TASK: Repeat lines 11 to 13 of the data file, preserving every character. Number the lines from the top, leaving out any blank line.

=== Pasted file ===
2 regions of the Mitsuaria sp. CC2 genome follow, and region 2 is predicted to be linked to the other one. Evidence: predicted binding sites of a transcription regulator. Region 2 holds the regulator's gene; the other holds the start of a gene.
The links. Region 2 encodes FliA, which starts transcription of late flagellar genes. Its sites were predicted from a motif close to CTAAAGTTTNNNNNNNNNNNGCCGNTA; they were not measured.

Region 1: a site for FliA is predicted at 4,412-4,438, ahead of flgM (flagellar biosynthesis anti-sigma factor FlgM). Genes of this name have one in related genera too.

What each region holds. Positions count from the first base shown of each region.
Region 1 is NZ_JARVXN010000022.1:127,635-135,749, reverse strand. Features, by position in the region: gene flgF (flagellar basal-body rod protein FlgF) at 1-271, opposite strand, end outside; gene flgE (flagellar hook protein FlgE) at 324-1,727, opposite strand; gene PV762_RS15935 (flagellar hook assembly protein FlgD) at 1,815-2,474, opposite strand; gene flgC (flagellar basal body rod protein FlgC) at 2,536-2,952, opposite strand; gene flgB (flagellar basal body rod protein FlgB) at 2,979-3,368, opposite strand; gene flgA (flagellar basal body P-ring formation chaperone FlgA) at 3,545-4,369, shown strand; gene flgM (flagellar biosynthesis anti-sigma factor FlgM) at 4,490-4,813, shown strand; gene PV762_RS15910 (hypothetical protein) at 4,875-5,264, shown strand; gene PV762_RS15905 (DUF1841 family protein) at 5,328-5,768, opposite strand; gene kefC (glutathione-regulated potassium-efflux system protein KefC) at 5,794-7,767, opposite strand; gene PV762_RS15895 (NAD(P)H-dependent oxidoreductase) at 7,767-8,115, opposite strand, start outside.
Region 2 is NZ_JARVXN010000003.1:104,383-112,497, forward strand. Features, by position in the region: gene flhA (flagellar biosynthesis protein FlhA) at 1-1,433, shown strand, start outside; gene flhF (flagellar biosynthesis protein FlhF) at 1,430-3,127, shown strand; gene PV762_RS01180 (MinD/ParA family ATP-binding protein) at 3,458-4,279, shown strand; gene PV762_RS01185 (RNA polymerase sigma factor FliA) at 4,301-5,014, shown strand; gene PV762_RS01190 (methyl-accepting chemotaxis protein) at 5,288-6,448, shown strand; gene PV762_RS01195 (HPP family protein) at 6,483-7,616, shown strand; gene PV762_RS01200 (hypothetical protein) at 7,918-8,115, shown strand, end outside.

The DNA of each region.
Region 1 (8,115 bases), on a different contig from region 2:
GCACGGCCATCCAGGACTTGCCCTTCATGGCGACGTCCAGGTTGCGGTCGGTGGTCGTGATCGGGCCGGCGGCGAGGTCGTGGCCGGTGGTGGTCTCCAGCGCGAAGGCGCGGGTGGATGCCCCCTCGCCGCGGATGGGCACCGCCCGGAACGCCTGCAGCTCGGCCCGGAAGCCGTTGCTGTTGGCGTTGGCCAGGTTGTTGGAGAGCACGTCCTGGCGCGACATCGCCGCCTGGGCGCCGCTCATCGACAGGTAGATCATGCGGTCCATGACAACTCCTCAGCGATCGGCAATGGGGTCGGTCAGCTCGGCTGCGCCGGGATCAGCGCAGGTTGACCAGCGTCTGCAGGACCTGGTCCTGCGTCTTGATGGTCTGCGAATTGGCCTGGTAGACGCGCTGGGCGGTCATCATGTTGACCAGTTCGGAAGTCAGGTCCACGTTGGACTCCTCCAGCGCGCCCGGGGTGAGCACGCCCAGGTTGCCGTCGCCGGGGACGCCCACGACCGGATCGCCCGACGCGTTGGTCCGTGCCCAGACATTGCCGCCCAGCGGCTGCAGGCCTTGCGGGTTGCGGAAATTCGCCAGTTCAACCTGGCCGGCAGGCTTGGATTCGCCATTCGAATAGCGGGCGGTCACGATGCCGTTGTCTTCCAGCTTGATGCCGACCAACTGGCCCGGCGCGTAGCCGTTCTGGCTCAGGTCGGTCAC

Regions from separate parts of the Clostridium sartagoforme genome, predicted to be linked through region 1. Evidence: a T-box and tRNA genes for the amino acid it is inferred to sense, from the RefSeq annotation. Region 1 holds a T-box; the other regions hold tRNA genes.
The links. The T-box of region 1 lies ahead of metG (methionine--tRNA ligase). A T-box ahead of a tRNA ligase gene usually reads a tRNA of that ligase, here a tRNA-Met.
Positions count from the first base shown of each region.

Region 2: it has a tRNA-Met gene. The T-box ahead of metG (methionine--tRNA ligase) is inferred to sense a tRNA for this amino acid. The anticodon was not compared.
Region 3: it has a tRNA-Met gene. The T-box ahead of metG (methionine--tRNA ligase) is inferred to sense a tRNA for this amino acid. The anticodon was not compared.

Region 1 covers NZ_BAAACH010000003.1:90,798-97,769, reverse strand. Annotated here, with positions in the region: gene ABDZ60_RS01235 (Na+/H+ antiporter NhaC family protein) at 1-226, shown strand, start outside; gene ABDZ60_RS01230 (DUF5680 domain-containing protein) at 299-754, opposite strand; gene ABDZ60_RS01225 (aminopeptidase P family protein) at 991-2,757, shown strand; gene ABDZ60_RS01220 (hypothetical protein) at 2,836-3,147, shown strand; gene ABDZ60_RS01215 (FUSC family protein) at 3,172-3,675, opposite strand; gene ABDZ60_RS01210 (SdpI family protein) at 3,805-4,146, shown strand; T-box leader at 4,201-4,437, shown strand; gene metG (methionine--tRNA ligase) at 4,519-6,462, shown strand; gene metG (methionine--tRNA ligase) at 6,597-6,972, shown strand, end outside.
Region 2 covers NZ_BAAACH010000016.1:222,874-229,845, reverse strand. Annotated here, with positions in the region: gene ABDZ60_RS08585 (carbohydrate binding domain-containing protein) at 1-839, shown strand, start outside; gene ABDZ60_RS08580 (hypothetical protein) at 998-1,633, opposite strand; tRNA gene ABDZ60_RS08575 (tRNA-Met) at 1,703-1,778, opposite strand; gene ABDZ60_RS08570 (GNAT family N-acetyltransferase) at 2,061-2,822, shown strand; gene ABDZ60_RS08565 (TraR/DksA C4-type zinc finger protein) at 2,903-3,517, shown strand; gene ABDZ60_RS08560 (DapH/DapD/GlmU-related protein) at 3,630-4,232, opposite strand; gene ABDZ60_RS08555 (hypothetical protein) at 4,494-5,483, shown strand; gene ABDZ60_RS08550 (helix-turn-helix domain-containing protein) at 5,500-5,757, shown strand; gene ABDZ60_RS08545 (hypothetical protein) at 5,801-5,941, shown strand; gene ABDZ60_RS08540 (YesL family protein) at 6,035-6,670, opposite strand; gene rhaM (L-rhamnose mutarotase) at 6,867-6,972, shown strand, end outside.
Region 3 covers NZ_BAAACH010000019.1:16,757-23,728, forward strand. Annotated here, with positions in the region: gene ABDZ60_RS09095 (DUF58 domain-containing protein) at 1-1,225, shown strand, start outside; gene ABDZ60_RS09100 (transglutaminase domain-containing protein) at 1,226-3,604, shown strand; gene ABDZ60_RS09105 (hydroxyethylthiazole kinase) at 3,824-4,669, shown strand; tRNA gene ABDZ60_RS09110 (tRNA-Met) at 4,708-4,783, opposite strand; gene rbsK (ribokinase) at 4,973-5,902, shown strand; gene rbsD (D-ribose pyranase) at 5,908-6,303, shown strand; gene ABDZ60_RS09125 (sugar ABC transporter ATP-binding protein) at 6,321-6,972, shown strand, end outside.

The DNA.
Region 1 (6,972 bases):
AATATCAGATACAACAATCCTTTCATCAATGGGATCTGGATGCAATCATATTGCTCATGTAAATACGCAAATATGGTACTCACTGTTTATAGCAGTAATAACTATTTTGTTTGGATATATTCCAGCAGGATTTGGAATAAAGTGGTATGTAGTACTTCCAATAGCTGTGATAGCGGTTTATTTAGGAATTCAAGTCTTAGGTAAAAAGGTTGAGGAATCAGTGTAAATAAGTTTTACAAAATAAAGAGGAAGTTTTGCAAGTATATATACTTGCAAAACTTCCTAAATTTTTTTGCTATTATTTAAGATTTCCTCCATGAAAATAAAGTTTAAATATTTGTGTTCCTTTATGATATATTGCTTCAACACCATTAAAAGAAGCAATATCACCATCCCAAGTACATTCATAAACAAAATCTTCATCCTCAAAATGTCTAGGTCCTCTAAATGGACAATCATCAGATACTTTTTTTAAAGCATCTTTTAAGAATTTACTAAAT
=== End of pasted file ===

The links. The T-box of region 1 lies ahead of metG (methionine--tRNA ligase). A T-box ahead of a tRNA ligase gene usually reads a tRNA of that ligase, here a tRNA-Met.
Positions count from the first base shown of each region.

Region 2: it has a tRNA-Met gene. The T-box ahead of metG (methionine--tRNA ligase) is inferred to sense a tRNA for this amino acid. The anticodon was not compared.